Selected excerpts from this discussion are available in the form of a written Q&A.
Crop Burning as a Source of Air Pollution in the National Capital Region Date: February 23, 2018
Dr. HS Sidhu – Senior Research Engineer, Borlaug Institute of South Asia
Pritam Singh Hanjra – Farmer from village Urlana Khurd, Panipat, Haryana
Dr. Rajbir Yadav – Principal Scientist, Indian Agricultural Research Institute (IARI)
Moderated by Harish Damodaran – Rural Affairs and Agriculture Editor, The Indian Express
About the Seminar: This discussion on crop residue burning as a source of air pollution explored the genesis of the problem, and touched upon some recent technological interventions intended to address the issue. It also discussed some of the key political, scientific, economic and social drivers that need to be considered while designing a long-term solution to crop residue burning. Selected excerpts from this discussion are available in the form of a written Q&A.
Municipal Solid Waste as a Cause of Air Pollution Date: March 7, 2018 Speakers:
Ravi Agarwal – Founder & Director of Toxics Link
Nalini Shekhar – Co-founder of Hasiru Dala
Dr. Seema Awasthi – Founder & Director of ICUC Consultants Pvt. Ltd
Moderated by Arkaja Singh – Fellow, Centre for Policy Research
About the Seminar: Solid waste burning is being recognised as a significant contributor to the deteriorating air quality in the NCR. This panel discussed some of the best practices on waste disposal that can help reduce exposure to airborne toxins from municipal solid waste. Some of the strategies suggested gave primacy to waste workers, whereas others emphasised technology, infrastructure and management. Selected excerpts from this discussion are available in the form of a written Q&A.
Campaigning for Air Quality: Lessons from Two Decades of Advocacy Date: April 12, 2018 Speakers:
Anumita Roychowdhury – Executive Director, Research & Advocacy, Centre for Science and Environment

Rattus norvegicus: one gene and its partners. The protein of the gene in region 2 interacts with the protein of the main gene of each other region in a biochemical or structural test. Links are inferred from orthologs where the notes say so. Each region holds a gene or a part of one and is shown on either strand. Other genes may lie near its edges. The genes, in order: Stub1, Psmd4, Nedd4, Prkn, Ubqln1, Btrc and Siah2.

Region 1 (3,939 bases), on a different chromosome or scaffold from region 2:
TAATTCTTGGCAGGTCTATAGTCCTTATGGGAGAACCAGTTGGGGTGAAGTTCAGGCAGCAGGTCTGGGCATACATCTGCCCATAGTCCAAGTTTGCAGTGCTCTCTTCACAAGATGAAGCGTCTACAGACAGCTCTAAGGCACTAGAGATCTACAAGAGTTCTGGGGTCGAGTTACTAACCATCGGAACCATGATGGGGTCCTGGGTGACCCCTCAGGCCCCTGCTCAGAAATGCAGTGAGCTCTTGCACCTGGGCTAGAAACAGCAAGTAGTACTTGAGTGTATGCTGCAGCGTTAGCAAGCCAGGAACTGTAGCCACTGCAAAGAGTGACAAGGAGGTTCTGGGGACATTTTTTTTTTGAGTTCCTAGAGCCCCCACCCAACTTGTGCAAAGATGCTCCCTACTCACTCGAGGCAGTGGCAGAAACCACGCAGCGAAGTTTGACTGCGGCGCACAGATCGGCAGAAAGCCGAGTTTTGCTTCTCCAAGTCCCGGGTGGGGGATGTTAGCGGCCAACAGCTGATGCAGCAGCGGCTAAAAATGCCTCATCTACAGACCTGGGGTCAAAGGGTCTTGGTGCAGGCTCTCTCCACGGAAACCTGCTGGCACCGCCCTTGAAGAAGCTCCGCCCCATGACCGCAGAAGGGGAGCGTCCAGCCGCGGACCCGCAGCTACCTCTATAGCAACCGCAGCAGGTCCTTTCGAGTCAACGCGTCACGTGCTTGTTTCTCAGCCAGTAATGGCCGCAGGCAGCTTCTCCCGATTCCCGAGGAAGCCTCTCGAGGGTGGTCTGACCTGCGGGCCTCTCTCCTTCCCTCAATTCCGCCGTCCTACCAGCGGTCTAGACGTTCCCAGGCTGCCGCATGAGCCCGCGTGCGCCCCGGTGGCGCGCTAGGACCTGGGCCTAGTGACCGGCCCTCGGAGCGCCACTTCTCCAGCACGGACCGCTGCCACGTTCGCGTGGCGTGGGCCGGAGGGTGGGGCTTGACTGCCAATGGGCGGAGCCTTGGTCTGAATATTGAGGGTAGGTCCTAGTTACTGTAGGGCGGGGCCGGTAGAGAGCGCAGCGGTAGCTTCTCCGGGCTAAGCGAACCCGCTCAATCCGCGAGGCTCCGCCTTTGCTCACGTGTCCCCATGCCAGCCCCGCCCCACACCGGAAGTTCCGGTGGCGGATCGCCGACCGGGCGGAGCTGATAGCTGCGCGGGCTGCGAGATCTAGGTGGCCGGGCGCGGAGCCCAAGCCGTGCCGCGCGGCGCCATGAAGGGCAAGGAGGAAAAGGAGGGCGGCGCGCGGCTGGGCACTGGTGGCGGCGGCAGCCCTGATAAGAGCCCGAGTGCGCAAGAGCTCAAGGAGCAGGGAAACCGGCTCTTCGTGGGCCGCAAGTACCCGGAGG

In conversation with Navroz K Dubash – Senior Fellow, Centre for Policy Research
About the Seminar: Anumita Roychowdhury has been at the forefront of the clean air campaign in India for more than two decades. In this conversation, she discussed effective strategies to improve air quality regulation and governance, and reflected on some of the lessons learnt from shaping policy through deep government engagement and work with the courts. She also discussed the importance of strong institutions, evidence-based policy, and effective long-term implementation strategies to deal with poor air quality. Selected excerpts from this discussion are available in the form of a written Q&A.
Power Plants as a Source of Air Pollution in India Date: May 11, 2018 Speakers:
Vinuta Gopal – Co-founder & Director, Asar Social Impact Advisors
Priyavrat Bhati – Programme Director, Energy, Centre for Science & Environment
Ritwick Dutta – Environmental Lawyer & Founder, Legal Initiative of Forest & Environment
Moderated by Shibani Ghosh – Fellow, Centre for Policy Research
About the Seminar: Sulphates, nitrates, mercury and particulate matter emitted from power plants contribute significantly to air pollution in the country. The panel discussed the scale of the problem, described the governing regulatory eco-system, and analysed the policy formulation process for the 2015 emission norms, explaining why there was limited compliance. The speakers also deliberated on the role of the courts – the National Green Tribunal and the Supreme Court – in regulating pollution from power plants. Selected excerpts from this discussion are available in the form of a written Q&A.
Thick with Dust: Air Pollution in the National Capital Region Date: July 16, 2018 Speakers:
Dr. Umesh Chandra Kulshrestha – Professor, JNU, New Delhi
Dr. Anuradha Shukla – Chief Scientist, Central Road Research Institute
Mr. Sunil Agarwal – Founder and Managing Director, Black Olive Ventures
Moderated by Navroz K Dubash – Senior Fellow, Centre for Policy Research
About the Seminar: While dust is often seen as nothing more than an irritant, suspended particulate matter and other dust pollutants present very real threats to air quality, and create toxic respiratory conditions, particularly for vulnerable sections of the population like outdoor workers, children, and the elderly. This panel explored the environmental and health-related consequences of dust in the air, including the nature and scale of the dust problem, how climatic factors and increasing desertification contribute to the problem, and what changes need to be made to the regulatory environment.
Lessons from the Ground: Civic Engagement with Air Pollution Date: August 8, 2018 Speakers:
Dr. Rohit Negi – Associate Professor, Ambedkar University, Delhi
Ashutosh Dikshit – CEO, United Residents Joint Action, Delhi
Chetan Bhattacharji – Managing Editor, NDTV
Moderated by Dr. Navroz K. Dubash – Senior Fellow, Centre for Policy Research
About the Seminar: This panel analysed whether and how civil society has been able to constructively contribute to the public discourse on air pollution. It also explored ways in which it has been able to – or can potentially in future – influence policy change and ensure effective and sustained action on air quality regulation and governance.